10/13/2015 07:12 EDT | Updated 10/13/2015 07:59 EDT

'Homeless Shelter' In Upscale Toronto Area Provokes Predictably Angry Responses

"Come on, you know these are all drug addicts and drunks. You ruining a perfectly good neighbourhood is absolutely absurd."

That was one of several negative responses to a prospective homeless shelter being set up in Leaside, an upscale neighbourhood that is home to some of Toronto's most expensive real estate.

But a shelter was never actually going to be situated there. It was all a stunt by Raising the Roof, a national non-profit seeking long-term solutions for homelessness.

The "shelter" was set up as part of a video that was released on YouTube Monday.

The organization carried it out by placing construction boards in front of an empty commercial space that used to house a Sleep Country Canada, then erecting a sign that said the "Jefferson Homeless Shelter" would soon be located on that spot.

Raising the Roof also set up a hidden camera and a phone line to register people's reactions. It then released the video seen above, with voices and faces anonymized.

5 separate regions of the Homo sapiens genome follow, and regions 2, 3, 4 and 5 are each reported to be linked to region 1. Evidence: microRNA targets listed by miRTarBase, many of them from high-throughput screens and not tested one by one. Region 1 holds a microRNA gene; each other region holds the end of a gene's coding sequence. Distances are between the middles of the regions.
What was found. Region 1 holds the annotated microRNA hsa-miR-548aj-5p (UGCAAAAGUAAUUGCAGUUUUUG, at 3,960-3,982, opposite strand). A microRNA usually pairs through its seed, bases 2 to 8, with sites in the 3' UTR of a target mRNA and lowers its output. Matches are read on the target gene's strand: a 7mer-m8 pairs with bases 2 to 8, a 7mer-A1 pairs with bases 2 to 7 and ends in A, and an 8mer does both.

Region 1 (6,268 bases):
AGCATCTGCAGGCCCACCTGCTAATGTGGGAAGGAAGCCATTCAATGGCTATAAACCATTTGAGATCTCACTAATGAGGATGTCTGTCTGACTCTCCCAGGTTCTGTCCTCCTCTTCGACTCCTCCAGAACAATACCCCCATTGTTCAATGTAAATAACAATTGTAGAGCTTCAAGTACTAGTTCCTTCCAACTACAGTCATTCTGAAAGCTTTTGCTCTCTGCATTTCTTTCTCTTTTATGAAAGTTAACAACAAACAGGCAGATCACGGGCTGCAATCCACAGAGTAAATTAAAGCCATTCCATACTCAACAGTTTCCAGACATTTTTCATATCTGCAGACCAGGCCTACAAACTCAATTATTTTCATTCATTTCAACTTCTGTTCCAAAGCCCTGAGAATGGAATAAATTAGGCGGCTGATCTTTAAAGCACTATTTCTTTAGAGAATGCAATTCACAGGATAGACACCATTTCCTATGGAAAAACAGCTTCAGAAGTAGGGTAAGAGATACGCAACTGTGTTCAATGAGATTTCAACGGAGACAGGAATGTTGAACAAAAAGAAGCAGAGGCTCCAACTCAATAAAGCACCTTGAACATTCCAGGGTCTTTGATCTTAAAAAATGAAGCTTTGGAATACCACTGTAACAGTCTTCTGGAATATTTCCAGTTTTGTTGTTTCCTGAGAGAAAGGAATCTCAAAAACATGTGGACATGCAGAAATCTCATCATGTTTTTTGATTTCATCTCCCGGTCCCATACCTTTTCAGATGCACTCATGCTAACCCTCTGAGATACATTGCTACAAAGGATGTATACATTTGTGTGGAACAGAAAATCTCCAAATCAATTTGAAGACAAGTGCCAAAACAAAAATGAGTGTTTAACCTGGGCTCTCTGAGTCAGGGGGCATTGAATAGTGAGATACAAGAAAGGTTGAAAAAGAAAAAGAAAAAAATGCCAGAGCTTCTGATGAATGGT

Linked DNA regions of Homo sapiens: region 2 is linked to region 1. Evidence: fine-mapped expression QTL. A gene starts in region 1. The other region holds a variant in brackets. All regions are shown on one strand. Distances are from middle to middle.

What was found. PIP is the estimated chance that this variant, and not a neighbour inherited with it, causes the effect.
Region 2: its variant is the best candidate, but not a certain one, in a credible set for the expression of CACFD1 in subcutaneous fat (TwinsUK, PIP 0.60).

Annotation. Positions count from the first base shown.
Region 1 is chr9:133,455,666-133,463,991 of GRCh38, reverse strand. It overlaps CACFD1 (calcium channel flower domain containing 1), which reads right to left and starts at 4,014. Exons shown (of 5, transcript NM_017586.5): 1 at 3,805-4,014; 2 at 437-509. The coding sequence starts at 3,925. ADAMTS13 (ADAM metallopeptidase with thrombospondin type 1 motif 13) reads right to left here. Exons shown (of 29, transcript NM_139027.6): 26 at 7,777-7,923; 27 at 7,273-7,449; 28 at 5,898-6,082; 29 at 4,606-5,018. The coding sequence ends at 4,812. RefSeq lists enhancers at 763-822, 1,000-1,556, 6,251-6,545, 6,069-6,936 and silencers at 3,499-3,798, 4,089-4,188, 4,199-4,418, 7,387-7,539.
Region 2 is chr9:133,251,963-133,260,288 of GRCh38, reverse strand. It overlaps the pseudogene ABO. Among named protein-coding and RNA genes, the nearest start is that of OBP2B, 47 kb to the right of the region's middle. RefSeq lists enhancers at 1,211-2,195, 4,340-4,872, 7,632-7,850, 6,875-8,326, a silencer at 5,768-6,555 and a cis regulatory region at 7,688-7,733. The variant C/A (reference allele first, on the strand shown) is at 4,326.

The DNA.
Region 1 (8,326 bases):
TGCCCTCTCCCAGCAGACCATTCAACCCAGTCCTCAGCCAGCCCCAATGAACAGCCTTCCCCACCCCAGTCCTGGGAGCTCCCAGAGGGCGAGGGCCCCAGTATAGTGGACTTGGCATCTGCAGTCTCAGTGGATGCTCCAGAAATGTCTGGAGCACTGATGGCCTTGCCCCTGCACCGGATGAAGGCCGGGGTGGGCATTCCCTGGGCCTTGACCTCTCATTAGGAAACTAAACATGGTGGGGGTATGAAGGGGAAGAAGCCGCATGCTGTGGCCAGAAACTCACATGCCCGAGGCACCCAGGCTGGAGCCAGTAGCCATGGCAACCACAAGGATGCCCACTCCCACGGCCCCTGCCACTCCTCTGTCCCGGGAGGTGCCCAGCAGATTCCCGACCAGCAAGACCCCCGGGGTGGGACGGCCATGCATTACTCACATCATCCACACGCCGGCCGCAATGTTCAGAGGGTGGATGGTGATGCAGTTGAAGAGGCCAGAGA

One person called in and said, "I don't know what this is going to do to the real estate value. I'm a very tolerant person but this is really going over the edge."

Another: "How did you possibly, possibly get the permission to ruin a neigbourhood by putting a homeless shelter around here?"

The responses came following reports that some residents were left in tears with the news that the shelter would be situated in the area.

The video ends with a poignant question: "What would happen if we were this passionate about ending homelessness?"

In a news release, Raising the Roof said it never intended to "prank a neighbourhood," but to stir a discussion about an "issue that is so often overlooked."

"The organization wants to highlight that while they don't want there to be a need to build shelters or initiate other short-term solutions, there continues to be a demand," it said.

Like Us On Facebook
Follow Us On Twitter


Homelessness In London